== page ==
The Education Market Can Provide Multiple Learning Opportunities with Live Video Integrations

We have each come to expect video content as part of our daily lives. Students and teachers are no different—they, too, have come to expect video as a key role in the learning process. To accommodate this, educational institutions of all types, from the university level and down to grade schools, have leveraged the opportunity to use video to enhance learning and enrich the educational experience.

This benefit however, is just the starting point with incorporating media in the education market. The reality is that schools today, from the primary level on up to the collegiate ranks, are also utilizing live video technologies to provide hands-on coursework that prepares students for specialized jobs in AV, live performance, and broadcast, as well as the use of media for a variety of career paths.

The dovetailing of these two uses through media production and delivery makes AV integration in the education space particularly interesting for the schools that use media for learning—and for the systems contractor who is offering solutions. This is especially true when coupled with new, networked technologies that make the installation, operation, and management of production systems more affordable, more manageable, and extremely scalable.

But to develop the partnership between systems integrator and education provider requires an understanding by both of the benefits being seen in the education world today.

Improving Coursework with Video

Traditional learning is increasingly being augmented with media content and alternative methods such as online learning. Distance learning, webcasting/podcasting, streaming, interactive classrooms, e-learning management systems, social media, mobile technology, gamification, cloud computing, virtual/augmented reality, and other forms of video are changing the way people are being taught and trained.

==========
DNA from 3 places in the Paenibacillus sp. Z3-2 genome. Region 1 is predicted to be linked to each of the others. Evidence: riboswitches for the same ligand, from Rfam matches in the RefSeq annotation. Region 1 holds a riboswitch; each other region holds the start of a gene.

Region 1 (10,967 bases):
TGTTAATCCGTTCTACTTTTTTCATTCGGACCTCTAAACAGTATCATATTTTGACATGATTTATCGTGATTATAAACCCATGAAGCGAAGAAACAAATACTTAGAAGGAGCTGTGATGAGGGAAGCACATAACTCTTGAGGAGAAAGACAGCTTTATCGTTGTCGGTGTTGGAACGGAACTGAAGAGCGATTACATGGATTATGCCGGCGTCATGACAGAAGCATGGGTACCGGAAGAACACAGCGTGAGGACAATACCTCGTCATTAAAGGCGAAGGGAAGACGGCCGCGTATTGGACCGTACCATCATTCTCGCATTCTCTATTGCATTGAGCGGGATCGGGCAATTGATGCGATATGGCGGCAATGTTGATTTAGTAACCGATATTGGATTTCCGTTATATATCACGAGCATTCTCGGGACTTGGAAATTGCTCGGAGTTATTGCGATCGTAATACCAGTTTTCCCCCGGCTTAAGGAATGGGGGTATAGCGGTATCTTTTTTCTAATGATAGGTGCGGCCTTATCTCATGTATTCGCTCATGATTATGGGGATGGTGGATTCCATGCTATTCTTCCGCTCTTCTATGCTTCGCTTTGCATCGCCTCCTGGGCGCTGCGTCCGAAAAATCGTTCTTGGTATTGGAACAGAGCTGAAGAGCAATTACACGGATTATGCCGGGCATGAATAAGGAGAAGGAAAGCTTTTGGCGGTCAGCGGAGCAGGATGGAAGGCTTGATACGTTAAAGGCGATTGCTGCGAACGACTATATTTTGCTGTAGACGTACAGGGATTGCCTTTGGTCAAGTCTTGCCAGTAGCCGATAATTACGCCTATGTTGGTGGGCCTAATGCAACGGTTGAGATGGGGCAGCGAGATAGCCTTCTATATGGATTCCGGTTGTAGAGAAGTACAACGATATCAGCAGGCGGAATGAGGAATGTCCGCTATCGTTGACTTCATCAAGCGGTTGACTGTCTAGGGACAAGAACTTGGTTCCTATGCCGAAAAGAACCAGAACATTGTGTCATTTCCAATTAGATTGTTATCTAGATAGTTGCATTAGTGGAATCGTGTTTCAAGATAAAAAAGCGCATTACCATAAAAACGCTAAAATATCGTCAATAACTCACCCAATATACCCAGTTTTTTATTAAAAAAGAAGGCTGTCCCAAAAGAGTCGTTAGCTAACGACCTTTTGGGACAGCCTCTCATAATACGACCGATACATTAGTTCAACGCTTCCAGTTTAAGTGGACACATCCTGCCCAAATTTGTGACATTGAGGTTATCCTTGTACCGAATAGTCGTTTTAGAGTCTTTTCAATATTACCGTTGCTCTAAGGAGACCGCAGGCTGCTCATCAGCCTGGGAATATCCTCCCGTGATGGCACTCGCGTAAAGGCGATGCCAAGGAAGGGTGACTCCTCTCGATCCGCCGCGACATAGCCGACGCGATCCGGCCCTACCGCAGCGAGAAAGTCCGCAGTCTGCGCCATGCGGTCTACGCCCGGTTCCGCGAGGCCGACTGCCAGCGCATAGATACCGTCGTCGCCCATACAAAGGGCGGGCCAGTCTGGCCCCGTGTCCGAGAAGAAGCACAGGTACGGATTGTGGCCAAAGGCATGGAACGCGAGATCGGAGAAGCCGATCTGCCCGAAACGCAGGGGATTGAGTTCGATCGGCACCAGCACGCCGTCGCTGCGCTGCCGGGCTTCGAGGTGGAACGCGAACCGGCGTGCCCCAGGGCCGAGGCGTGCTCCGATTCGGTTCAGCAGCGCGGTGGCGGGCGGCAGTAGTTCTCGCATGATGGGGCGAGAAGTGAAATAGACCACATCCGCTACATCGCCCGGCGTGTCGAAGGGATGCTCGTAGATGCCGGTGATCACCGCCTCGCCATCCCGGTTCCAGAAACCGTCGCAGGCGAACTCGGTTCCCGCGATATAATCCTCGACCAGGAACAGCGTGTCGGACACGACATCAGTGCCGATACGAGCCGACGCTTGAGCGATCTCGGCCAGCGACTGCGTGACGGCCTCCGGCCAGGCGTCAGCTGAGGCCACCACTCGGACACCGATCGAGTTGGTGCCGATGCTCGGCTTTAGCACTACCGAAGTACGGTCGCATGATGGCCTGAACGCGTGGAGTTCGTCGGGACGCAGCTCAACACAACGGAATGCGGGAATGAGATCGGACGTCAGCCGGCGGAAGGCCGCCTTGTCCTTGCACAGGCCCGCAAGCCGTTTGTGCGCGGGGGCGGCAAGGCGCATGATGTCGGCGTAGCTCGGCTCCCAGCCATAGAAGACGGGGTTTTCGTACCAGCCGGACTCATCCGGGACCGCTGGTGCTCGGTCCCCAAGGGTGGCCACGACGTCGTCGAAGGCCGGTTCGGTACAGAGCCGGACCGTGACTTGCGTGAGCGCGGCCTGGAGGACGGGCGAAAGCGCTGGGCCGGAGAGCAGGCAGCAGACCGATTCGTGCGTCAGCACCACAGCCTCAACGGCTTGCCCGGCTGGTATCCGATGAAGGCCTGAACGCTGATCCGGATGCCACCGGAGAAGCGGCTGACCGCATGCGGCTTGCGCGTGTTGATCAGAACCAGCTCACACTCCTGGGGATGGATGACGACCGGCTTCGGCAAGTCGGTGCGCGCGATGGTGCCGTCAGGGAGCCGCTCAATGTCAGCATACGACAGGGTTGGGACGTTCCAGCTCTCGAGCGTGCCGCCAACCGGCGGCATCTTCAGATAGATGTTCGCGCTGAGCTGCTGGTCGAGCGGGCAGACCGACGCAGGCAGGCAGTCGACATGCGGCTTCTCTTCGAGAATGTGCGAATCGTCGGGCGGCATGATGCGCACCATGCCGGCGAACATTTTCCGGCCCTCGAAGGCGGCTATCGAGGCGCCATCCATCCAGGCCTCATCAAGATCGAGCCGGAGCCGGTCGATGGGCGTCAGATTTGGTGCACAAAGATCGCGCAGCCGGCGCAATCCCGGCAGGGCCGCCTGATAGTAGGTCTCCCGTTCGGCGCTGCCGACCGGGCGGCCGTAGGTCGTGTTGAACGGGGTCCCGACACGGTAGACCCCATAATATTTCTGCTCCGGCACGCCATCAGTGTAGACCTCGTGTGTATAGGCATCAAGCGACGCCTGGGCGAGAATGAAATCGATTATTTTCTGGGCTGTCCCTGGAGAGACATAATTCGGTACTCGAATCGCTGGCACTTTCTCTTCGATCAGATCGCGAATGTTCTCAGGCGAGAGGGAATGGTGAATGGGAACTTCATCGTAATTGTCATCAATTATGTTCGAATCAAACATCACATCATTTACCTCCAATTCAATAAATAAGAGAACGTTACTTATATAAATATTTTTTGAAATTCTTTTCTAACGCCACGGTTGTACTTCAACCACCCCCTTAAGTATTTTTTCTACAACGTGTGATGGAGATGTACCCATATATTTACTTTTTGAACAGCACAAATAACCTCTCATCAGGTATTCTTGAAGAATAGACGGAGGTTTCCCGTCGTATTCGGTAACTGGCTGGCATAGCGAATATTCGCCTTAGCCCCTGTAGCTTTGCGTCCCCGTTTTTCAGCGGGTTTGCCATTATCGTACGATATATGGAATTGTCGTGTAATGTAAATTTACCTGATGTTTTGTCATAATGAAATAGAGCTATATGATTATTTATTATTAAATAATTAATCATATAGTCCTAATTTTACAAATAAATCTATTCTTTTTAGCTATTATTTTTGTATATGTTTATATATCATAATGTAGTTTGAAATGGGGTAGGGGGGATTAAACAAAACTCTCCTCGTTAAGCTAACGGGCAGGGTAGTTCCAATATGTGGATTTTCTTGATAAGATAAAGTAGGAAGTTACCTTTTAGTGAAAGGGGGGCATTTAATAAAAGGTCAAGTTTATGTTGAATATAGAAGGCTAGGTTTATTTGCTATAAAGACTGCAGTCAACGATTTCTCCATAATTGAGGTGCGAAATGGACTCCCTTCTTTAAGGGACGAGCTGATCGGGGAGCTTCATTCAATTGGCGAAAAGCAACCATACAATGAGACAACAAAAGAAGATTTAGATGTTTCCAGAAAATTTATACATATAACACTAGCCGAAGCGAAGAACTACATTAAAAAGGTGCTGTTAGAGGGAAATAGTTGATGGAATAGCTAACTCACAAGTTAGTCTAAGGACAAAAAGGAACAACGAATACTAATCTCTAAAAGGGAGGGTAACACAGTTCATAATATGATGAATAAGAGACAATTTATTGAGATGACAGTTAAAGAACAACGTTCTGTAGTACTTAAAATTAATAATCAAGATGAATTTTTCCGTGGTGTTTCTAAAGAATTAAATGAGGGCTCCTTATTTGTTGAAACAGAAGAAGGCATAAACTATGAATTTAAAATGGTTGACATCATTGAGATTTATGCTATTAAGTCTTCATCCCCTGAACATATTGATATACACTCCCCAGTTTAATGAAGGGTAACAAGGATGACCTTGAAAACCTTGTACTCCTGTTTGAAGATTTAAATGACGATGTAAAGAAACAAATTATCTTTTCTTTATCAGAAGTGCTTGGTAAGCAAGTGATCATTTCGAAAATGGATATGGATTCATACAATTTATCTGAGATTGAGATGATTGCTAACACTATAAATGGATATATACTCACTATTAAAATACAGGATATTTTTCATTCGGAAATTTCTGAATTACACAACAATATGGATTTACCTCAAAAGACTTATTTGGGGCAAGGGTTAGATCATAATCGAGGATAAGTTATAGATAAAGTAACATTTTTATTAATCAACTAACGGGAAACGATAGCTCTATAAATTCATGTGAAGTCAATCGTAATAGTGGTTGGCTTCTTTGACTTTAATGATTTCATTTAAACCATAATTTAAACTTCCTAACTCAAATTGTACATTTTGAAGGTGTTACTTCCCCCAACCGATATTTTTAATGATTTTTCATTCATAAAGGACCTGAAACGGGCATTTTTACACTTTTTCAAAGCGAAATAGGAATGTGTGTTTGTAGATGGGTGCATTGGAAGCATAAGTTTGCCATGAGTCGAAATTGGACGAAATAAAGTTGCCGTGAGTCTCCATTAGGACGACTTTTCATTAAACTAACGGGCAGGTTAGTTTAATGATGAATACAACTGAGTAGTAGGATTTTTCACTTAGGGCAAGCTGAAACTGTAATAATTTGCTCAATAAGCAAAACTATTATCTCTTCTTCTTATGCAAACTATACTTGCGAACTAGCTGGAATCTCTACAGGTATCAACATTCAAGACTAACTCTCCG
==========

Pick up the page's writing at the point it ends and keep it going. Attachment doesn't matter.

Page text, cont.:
The integration of AV systems is foundational to nearly all of these technology trends. An appropriate AV system can provide new ways for students to interact with guest speakers or lectures from remote locations. Live lecture or training sessions can be distributed to multiple locations. Content can be shared through hosting and social media platforms. 

Media also helps enhance distance learning as an aid to teachers and instructors who specialize in specific, visual subjects. It enables students to interact with their peers across the city or the world. Connected learning communities permit faculty to collaborate for enhanced teaching techniques and increases the motivation to refine their skills.

Media production also contributes to the livelihood of educational institutions by producing student news, community outreach information, events, television shows, educational programming, sports, and other activities. Delivering programs that cover public meetings and community events connects students to the larger world around them.

Lecture capture is one example of using media technology that allows instructors to record lectures and make them available for re-use. Distribution can be through content and learning management systems, as well as online video platforms.

While in-class instruction remains necessary and relevant, lecture capture solutions offer the primary benefits of offering an alternative for when learners miss classes, for providing ongoing content review, and for the creation of content for online and blended course development.